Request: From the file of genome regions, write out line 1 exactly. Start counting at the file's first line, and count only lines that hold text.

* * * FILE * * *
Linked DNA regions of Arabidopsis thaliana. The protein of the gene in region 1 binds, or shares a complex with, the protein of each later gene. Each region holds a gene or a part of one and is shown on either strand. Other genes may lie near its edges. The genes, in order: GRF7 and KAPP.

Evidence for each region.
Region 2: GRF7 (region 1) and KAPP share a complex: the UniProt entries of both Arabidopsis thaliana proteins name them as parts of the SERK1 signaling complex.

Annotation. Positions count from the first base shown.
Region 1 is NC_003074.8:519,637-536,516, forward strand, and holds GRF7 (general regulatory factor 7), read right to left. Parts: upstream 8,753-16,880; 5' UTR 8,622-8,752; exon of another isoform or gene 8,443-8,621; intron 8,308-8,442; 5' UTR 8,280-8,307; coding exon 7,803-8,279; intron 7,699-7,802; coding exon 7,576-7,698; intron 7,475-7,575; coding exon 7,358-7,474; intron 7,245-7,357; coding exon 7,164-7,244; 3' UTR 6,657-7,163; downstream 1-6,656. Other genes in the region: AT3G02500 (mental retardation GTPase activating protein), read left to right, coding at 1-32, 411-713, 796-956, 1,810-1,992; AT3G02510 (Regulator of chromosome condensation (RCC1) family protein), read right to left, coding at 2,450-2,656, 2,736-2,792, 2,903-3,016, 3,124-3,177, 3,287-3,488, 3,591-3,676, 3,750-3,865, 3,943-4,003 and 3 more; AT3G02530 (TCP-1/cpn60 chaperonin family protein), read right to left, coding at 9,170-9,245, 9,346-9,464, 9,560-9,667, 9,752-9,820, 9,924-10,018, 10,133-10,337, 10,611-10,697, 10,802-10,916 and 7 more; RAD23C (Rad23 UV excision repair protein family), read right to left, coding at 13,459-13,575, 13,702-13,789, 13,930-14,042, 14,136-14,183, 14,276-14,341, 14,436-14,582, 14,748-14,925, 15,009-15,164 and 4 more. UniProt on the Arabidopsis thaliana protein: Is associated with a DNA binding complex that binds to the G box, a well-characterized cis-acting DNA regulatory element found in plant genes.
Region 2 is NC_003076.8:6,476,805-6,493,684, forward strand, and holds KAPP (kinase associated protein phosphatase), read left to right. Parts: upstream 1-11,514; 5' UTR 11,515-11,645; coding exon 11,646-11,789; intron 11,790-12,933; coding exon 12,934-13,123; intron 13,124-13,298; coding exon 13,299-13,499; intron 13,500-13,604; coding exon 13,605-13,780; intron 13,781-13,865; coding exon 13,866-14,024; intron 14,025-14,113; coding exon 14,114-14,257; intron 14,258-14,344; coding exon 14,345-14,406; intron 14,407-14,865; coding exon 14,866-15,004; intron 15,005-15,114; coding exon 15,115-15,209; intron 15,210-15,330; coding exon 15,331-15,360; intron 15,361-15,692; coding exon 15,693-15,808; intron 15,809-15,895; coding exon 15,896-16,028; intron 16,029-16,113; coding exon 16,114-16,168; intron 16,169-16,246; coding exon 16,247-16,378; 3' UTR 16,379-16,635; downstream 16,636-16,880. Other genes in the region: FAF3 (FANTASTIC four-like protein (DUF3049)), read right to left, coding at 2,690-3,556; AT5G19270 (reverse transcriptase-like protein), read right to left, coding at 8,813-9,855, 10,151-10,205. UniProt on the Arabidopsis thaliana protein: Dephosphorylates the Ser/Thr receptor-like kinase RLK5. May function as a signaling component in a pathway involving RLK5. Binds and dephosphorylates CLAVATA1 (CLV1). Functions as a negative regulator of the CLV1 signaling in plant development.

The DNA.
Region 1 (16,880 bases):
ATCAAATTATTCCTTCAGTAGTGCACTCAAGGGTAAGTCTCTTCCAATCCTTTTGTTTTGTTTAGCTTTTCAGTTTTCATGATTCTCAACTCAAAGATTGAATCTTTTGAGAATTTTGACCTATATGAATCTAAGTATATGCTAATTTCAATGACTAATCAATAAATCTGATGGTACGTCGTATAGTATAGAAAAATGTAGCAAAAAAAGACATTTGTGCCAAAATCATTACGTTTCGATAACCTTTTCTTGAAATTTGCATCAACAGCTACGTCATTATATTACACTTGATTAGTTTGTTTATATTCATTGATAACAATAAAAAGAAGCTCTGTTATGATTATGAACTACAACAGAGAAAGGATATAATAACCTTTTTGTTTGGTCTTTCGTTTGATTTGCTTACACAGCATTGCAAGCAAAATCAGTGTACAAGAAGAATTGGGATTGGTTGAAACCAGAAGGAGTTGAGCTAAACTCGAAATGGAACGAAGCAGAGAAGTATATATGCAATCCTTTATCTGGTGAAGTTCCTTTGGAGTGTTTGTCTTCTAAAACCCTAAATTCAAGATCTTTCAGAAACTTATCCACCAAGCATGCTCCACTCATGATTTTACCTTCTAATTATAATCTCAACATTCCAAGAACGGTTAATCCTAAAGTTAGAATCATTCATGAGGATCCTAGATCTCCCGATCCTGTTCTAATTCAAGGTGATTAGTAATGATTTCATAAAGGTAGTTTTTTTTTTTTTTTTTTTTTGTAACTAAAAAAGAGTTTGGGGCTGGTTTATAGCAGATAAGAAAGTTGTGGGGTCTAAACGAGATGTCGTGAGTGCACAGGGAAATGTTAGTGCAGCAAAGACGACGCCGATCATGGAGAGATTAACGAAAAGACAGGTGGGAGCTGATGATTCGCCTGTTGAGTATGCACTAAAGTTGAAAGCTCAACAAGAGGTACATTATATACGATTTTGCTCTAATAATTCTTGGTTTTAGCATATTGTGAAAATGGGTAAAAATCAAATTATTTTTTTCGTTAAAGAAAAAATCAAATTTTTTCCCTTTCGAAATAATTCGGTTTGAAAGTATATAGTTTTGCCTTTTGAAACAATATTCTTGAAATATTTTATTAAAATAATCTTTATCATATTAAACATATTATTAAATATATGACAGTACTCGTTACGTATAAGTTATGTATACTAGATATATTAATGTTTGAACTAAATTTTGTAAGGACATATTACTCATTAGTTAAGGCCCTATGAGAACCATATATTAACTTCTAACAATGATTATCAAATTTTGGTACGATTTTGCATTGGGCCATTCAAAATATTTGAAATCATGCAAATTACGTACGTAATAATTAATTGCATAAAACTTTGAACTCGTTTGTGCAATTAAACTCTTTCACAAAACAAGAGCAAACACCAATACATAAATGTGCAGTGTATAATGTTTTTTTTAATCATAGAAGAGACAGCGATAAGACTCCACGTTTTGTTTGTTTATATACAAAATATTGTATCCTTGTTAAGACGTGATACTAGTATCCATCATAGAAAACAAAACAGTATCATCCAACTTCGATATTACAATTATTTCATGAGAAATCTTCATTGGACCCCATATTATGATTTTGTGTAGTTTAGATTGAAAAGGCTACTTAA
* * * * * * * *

Linked DNA regions of Arabidopsis thaliana. The protein of the gene in region 1 binds, or shares a complex with, the protein of each later gene. Each region holds a gene or a part of one and is shown on either strand. Other genes may lie near its edges. The genes, in order: GRF7 and KAPP.